Rossi laughs. "Actually, he was supposed to be book number two, but no one knew how the story ended. I'd been following him all those years, done a lot of research and I felt like I knew him inside and out, but I didn't have any resolution."
The camera cuts away again to footage of the streets of Mexico City and the guarded exterior of the US Embassy as Safer continues in voice over. "But what Agent Rossi didn't know was Félix Guzman knew just as much about David Rossi as David Rossi knew about him." The film switches to grainy news footage. "When a member of the kitchen staff at the US Embassy was found with Guzman's signature carved into his forehead, David Rossi headed to Mexico. What happened next was part hostage situation, part coup de tat and full scale political nightmare."
The camera is now focused on the face of Elizabeth Prentiss, dressed in an elegant black suit with a brightly colored scarf over one shoulder, seated on a cream colored sofa. The sofa and the woman on it are artfully displayed against a blood red wall with what appears to be an original Rothko behind her. The Ambassador looks thoughtful, as though she's reliving those moments and reabsorbing all the details. "I was in Dubai and I'd just heard the call for afternoon prayers...so, it would have been around 5:30 in the morning in Mexico City."
"Were you concerned about the safety of your own Embassy?" The question from Mr. Safer appears innocuous but earns him a slightly haughty raised eyebrow from Ambassador Prentiss.
"No. The United States has an excellent relationship with the people and government of the United Arab Emirates. There was no reason to be concerned." Her eyebrow comes down and her expression shifts to one of earnest severity. "Besides, what happened in Mexico wasn't terrorism or an act of aggression against the United States; it was a crime, pure and simple."
"What happened in Mexico was indeed a crime." More news footage flashes by on the screen as Morley Safer speaks again. "Guzman and a large group of armed thugs infiltrated the US Embassy in the middle of the night, killing eight guards and taking over the grounds. It was two hours before anyone at either the State Department or the FBI was alerted."
Morley Safer looks concerned, even a little pained, as he asks David Rossi. "What was it like?"
The veteran agent shakes his head. "It was mayhem. They had people on the inside and they were sent to the appropriate rooms to contain their occupants before the real assault began. Thank God the Ambassador and his children were in the States visiting family. We were rounded up and taken to one of the large meeting rooms. I didn't know who was missing, who was accounted for or if this was all of us. Several people on staff were whispering that guards had been killed. It was a battle to remain calm."
In voice-over, Morley Safer expounds. "It seems miraculous now how few people were actually in residence when the assault occurred. With the first murder, the staff had been quietly reduced to the bare minimum. But everyone who remained was rounded up and herded into a meeting room. There, they were ordered to kneel with their hands on top of their heads; anyone caught talking or relaxing that posture was either beaten, or in one case, shot. It was Guzman himself who called the media to inform them of the hostile takeover of the United States Embassy in Mexico City."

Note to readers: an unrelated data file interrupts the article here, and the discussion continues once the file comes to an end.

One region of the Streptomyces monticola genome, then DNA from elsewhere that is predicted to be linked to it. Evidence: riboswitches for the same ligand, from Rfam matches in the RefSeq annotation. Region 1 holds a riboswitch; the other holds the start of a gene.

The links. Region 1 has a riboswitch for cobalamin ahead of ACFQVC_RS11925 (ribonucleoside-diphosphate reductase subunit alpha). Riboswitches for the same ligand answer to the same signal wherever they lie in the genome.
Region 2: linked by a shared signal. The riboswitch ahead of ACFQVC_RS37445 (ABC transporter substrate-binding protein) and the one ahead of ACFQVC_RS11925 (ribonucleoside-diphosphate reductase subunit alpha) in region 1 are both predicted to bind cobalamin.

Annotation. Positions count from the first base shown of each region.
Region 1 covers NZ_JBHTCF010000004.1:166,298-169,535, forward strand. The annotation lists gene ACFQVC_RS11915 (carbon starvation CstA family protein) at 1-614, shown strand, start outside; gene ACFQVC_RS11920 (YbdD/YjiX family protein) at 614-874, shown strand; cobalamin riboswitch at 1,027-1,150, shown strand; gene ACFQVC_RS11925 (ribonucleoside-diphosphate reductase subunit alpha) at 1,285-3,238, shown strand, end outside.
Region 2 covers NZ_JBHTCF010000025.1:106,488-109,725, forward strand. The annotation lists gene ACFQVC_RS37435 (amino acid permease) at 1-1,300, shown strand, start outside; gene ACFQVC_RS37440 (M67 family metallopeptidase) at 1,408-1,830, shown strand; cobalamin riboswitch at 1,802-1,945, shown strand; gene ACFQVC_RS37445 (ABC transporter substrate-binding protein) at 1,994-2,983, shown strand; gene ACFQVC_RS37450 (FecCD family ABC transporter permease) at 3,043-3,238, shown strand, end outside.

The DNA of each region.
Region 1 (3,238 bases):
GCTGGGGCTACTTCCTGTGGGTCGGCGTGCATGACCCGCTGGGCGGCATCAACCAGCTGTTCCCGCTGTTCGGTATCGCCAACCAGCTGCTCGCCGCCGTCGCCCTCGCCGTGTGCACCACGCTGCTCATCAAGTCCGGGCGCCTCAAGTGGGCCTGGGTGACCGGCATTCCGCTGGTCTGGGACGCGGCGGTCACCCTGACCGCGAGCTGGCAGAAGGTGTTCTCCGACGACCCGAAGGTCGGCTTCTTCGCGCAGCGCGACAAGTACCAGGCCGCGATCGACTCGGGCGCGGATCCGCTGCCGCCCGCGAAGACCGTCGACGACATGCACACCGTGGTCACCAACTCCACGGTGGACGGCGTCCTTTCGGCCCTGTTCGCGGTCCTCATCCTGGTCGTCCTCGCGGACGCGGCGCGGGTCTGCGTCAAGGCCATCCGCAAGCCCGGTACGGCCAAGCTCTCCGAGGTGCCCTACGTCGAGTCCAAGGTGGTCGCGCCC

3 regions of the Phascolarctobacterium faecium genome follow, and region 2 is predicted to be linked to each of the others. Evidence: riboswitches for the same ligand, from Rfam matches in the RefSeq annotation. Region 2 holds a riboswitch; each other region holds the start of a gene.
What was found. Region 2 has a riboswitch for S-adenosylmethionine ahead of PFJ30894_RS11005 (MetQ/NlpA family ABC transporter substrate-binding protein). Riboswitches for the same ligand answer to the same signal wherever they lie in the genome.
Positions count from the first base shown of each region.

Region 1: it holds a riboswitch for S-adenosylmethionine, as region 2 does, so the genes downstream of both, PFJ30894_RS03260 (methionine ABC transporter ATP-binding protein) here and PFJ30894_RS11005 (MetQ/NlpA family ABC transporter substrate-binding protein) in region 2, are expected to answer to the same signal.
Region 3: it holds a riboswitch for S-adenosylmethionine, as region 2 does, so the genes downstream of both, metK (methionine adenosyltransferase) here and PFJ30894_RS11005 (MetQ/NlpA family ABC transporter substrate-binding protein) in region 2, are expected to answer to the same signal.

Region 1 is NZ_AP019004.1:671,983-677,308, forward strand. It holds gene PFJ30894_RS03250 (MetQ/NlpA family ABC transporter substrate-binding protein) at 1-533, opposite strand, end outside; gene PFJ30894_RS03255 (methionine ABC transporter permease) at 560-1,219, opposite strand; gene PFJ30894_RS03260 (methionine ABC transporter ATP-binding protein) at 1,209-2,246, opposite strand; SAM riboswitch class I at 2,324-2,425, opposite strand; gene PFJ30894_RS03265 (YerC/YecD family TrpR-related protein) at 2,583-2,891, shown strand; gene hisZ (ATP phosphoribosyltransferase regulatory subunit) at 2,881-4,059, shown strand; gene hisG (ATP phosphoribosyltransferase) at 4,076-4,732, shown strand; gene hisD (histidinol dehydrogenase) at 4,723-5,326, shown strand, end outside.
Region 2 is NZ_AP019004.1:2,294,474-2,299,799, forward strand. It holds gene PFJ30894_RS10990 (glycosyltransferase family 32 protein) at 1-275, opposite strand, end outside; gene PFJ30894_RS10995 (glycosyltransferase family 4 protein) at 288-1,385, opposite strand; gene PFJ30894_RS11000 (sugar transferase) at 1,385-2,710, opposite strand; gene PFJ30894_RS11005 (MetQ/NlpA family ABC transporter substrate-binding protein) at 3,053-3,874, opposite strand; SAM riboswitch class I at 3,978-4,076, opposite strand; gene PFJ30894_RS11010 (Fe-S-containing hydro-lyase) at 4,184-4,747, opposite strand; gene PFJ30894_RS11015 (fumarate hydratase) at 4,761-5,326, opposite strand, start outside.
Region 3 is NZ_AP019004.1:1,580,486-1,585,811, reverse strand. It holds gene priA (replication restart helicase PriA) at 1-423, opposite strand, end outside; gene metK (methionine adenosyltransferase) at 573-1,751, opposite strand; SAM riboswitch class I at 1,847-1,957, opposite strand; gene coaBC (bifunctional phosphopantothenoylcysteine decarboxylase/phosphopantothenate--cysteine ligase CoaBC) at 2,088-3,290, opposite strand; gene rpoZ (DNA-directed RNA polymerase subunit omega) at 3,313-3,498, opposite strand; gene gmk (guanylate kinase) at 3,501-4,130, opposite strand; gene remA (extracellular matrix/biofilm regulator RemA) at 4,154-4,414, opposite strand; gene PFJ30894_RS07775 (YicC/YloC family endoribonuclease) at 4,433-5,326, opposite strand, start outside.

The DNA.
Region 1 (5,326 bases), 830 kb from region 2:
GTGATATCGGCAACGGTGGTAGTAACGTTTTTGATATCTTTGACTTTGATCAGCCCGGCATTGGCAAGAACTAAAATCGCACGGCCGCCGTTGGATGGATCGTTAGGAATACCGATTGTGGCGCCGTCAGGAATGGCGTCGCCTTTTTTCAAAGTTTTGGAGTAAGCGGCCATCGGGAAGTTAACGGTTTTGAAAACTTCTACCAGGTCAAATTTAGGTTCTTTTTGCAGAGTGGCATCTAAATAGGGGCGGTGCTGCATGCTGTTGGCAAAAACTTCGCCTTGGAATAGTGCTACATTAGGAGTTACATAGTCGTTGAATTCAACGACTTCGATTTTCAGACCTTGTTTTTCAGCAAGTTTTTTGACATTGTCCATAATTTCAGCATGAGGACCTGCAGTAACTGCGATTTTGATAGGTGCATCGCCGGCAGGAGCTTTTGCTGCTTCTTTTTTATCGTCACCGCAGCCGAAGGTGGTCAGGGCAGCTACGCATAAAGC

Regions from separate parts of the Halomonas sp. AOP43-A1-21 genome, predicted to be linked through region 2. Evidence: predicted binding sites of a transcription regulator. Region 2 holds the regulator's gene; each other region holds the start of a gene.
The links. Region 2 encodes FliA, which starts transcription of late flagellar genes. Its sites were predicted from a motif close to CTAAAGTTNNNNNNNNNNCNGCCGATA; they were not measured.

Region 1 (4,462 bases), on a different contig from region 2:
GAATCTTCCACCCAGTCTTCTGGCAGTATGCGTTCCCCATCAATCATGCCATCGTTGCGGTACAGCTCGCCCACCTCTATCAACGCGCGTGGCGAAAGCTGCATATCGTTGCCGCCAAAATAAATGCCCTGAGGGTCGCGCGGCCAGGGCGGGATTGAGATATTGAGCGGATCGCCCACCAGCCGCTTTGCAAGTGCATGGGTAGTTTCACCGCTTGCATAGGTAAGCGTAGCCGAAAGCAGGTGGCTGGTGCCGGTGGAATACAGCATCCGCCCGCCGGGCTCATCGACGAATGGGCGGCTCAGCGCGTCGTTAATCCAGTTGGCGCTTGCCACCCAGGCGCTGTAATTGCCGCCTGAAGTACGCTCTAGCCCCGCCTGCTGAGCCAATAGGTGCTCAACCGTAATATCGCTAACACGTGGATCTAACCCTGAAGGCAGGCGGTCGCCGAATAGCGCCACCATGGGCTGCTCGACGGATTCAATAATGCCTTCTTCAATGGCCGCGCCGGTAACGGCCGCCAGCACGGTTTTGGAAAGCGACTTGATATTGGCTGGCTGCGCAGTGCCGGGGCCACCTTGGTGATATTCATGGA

Morley Safer smiles benignly at Ambassador Prentiss. "Does the State Department notify all of its Embassies when something like this happens?"
The Ambassador nods. "Thank God things like this are very rare, but, yes, any serious breach in security is conveyed to all the embassies and consulates."
"So, the State Department called the Dubai Embassy to inform you?"
The ambassador shakes her head. "No. That call came later; the first call was from Emily."
Like a digital scrapbook, images of a dark haired baby, then toddler, then girl, then woman shift across the screen as Mr. Safer narrates her life in a few quick words. "Emily Prentiss, only child of Ambassador Elizabeth Prentiss. She took her first steps in the presence of a Queen and sixteen years later took a Saudi prince to her Senior Prom. She's a Yale graduate, has her Masters from Georgetown and works on the same elite team of profilers at the Behavioral Analysis Unit as David Rossi."
Morley Safer looks a little timid as he asks the ambassador his next question. "Do you often help Emily?"
Elizabeth gives a small, tinkling laugh. "Oh, trust me, no. Emily has been quite adamant that our professional lives stay completely separate."
"But she asked you this time? What made this so special?"
The Ambassador smiles. "David Rossi."
Again, the setting shifts and David Rossi's face fills the screen as Morley Safer asks, "Were you scared?"
An incredulous look comes over Rossi's face. "Scared? Are you kidding? I was terrified." He infuses his words with such feeling that there is no doubt about how grave or frightening the situation was. "I knew the man was deranged, I just didn't know he knew who I was or that I was in Mexico City."